The report by non-profit organisation C4ADS, which focuses on reporting global conflict and security issues, notes the Chinese government is undertaking a concerted drive to industrialise the Xinjiang Uyghur Autonomous Region (XUAR), which has led to more corporations establishing manufacturing operations there. Between 2020 and 2021, the number of manufacturing companies established in Xinjiang grew by 19%. On a ten-year basis, it’s a growth of 199%.
While the number of apparel and textile companies that have been established in Xinjiang has gradually fallen from a 2016-high of 870 companies to 439 in 2021, it is 161% higher than the number of apparel and textile companies in the region since 2011.
The report, titled ‘Shifting Gears: The Rise of Industrial Transfer into the Xinjiang Uyghur Autonomous Region’, notes the transfer of industry to the Xinjiang region allows enterprises to take advantage of cheap labour costs and retain the lower ends of Chinese supply chains.
The most significant growth has been in labour-intensive manufacturing, such as textile production and food processing. These industries’ high demand for low-skilled labour means they present a higher risk of employing forced labour, report authors note.
The Chinese government is looking at leveraging industrial parks to implement its economic and cultural objectives in the Xinjiang Uyghur Autonomous Region. The report offers a case study into two such industrial parks; The Yining Textile Industry Zone in Ghulja, and Nantong Youmian Haochen Textil Co, which it says have been built as “pairing programme initiatives [and] work as vectors for the transfer of companies from their paired region to XUAR.”
Neither, it says, publish information about where they source their textiles, but the close relationship between them, Xinjiang Dasheng Weaving Co Ltd, and the Yining County Weaving Industrial Park, “creates a heightened risk that they may be sourcing materials from XUAR.”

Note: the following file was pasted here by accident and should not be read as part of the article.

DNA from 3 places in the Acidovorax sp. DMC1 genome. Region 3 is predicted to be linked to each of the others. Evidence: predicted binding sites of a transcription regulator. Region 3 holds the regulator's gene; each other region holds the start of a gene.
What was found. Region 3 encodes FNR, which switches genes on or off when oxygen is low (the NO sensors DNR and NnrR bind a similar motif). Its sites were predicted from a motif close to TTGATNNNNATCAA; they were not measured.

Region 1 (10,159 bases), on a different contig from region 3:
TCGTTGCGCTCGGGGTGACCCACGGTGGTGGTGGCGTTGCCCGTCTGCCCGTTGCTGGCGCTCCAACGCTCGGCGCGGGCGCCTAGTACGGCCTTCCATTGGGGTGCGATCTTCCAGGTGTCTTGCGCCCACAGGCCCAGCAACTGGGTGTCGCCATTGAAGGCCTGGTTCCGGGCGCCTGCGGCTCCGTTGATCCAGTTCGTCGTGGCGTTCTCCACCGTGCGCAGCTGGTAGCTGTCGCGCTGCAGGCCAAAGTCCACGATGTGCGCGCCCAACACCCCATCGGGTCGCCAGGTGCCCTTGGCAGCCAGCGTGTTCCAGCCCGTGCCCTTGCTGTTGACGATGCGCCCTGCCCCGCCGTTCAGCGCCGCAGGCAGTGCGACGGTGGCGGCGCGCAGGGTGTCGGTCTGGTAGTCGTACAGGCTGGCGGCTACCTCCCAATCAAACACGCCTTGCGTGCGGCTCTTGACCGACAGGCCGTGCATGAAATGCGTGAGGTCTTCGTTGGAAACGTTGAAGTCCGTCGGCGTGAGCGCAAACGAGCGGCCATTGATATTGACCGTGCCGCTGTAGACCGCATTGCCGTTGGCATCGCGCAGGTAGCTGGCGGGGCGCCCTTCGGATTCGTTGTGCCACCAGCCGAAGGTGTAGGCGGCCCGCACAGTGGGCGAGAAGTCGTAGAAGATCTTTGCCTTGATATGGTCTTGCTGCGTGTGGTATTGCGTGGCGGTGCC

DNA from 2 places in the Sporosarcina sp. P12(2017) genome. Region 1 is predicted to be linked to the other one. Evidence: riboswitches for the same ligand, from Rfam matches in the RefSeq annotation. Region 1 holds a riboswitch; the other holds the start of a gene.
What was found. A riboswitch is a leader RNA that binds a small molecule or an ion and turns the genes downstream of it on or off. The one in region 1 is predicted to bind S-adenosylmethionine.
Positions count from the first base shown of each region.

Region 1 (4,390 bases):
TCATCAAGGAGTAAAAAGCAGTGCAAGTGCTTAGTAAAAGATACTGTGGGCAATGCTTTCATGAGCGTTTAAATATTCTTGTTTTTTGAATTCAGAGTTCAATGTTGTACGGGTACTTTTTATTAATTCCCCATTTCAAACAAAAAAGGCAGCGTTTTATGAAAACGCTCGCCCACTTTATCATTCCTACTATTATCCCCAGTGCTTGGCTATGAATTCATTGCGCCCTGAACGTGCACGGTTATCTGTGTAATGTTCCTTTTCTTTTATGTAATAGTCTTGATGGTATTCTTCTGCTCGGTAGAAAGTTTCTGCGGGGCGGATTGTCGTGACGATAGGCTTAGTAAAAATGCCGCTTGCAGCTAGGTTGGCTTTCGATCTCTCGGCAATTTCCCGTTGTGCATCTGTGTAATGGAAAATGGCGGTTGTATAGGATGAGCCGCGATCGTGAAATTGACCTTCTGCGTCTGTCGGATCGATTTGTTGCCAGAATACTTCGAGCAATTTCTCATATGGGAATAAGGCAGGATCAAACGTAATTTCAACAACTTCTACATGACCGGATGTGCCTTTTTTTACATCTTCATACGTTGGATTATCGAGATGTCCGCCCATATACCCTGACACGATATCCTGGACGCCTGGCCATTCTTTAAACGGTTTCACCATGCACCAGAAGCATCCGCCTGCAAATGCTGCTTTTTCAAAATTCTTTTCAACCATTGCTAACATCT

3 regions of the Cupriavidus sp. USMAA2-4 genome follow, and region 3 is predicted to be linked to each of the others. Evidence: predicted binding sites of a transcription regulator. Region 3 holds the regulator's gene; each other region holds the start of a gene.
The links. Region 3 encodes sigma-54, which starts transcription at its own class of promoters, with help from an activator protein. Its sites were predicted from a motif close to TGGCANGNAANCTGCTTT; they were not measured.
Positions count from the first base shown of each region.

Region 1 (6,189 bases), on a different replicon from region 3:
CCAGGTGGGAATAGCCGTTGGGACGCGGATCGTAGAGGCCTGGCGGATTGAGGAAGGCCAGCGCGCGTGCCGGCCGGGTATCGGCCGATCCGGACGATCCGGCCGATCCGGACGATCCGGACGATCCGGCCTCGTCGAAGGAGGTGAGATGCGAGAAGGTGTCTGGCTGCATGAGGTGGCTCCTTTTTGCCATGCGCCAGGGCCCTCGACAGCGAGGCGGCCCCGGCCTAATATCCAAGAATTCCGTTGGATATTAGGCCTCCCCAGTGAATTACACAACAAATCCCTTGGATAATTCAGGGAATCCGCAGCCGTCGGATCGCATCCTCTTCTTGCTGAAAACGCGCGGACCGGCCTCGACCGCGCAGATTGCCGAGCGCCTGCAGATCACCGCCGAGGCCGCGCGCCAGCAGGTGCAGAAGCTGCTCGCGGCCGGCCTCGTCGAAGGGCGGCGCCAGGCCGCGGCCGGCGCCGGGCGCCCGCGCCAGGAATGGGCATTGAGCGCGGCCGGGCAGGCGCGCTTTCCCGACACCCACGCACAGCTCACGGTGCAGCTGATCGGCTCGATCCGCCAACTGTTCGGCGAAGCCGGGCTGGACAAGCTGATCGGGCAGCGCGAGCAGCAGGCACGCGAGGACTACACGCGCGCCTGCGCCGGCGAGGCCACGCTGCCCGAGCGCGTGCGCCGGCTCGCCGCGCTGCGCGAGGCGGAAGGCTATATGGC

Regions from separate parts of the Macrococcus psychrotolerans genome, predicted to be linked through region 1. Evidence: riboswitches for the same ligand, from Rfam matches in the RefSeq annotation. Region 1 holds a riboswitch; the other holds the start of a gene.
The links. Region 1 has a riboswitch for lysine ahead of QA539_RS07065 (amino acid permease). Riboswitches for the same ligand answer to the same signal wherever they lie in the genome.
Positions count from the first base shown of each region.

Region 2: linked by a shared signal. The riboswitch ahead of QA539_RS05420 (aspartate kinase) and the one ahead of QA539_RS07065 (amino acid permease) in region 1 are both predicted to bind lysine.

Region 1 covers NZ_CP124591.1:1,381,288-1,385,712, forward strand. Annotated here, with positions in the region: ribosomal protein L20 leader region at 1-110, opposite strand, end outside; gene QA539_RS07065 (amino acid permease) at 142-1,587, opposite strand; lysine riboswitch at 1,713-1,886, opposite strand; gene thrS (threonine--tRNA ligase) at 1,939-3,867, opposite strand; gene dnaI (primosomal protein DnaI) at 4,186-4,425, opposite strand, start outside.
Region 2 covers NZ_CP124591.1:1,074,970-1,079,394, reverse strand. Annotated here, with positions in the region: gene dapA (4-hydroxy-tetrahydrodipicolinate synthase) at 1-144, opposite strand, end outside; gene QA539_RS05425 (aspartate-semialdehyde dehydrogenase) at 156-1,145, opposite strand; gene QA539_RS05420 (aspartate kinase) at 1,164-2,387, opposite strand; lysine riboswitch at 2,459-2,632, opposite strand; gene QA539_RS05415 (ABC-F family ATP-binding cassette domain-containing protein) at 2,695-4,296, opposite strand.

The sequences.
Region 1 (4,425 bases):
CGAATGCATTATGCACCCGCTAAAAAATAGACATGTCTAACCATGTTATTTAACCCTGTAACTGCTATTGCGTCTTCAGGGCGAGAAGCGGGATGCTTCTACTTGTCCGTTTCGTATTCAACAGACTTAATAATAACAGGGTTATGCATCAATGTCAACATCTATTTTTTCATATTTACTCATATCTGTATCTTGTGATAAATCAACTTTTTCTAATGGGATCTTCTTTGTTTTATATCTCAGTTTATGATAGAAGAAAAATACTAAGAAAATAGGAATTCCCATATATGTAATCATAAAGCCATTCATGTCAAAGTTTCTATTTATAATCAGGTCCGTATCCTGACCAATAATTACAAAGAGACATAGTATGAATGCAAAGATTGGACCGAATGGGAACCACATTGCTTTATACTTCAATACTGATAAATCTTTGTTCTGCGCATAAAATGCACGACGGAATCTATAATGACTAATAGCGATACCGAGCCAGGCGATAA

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The report adds the company’s role in promoting industrial transfer in an industrial park with documented forced labour issues demonstrates how Chinese businesses support repressive Chinese government policy outside of strict sourcing relationships.
It says: “This is only one example of the twenty Nantong-based companies that have moved into the Yining County Weaving Industrial Park, which itself is a single case of a pattern of industrialisation and mass transfer via industrial park that is taking place across the Uyghur region.”
The Yining County Weaving Industrial Park could not be reached prior to publication and the Xinjiang Dasheng Weaving Co Ltd had not responded to Just Style’s request for comment at the time of going to press.
The report continues: “The human rights abuses occurring within the Xinjiang Uyghur Autonomous Region cannot be addressed in isolation. The highest levels of the Chinese government are developing policies of repression and forced assimilation, which are being implemented, in part, by the transfer of east coast manufacturing into XUAR. This means that Chinese supply chains and corporate activity more broadly are becoming ever more entangled with oppression in Xinjiang, amid mounting pressure on international companies to extricate their supply chains from the region.”
“In the face of both moral and legal obligations to stop sourcing products from XUAR or otherwise work with companies that support oppression in the region, importers and global companies must redouble their efforts to trace their supply chains. Doing so will require a more comprehensive understanding of the ways state and private corporations are complicit in China’s ongoing campaign of human rights abuse against Uyghurs. As C4ADS’ analysis demonstrates, stakeholders can more easily trace these ties by understanding the pathways through which industry in the Uyghur region is connected to eastern China. This tracing can be done through the relatively straightforward method of identifying XUAR-based members of corporate groups headquartered in eastern China.”
On 21 June, the US government implemented its Uyghur Forced Labour Prevention Act (UFLPA). Should there be suspicion that garments, not necessarily originating from Xinjiang, but containing inputs that have originated in Xinjiang, the goods can be detained by CBP under the act and subject to further investigation. With 20% of the world’s cotton coming from Xinjiang, it can be reasonably assumed that concern is growing among US clothing brands and retailers who nevertheless, have expressed support for the policy.
A recent webinar hosted by Sourcemap explained why brands should harness supply chain mapping capabilities on the belief that governments across the world will follow in the footsteps of the US with its Uyghur Forced Labour Prevention Act.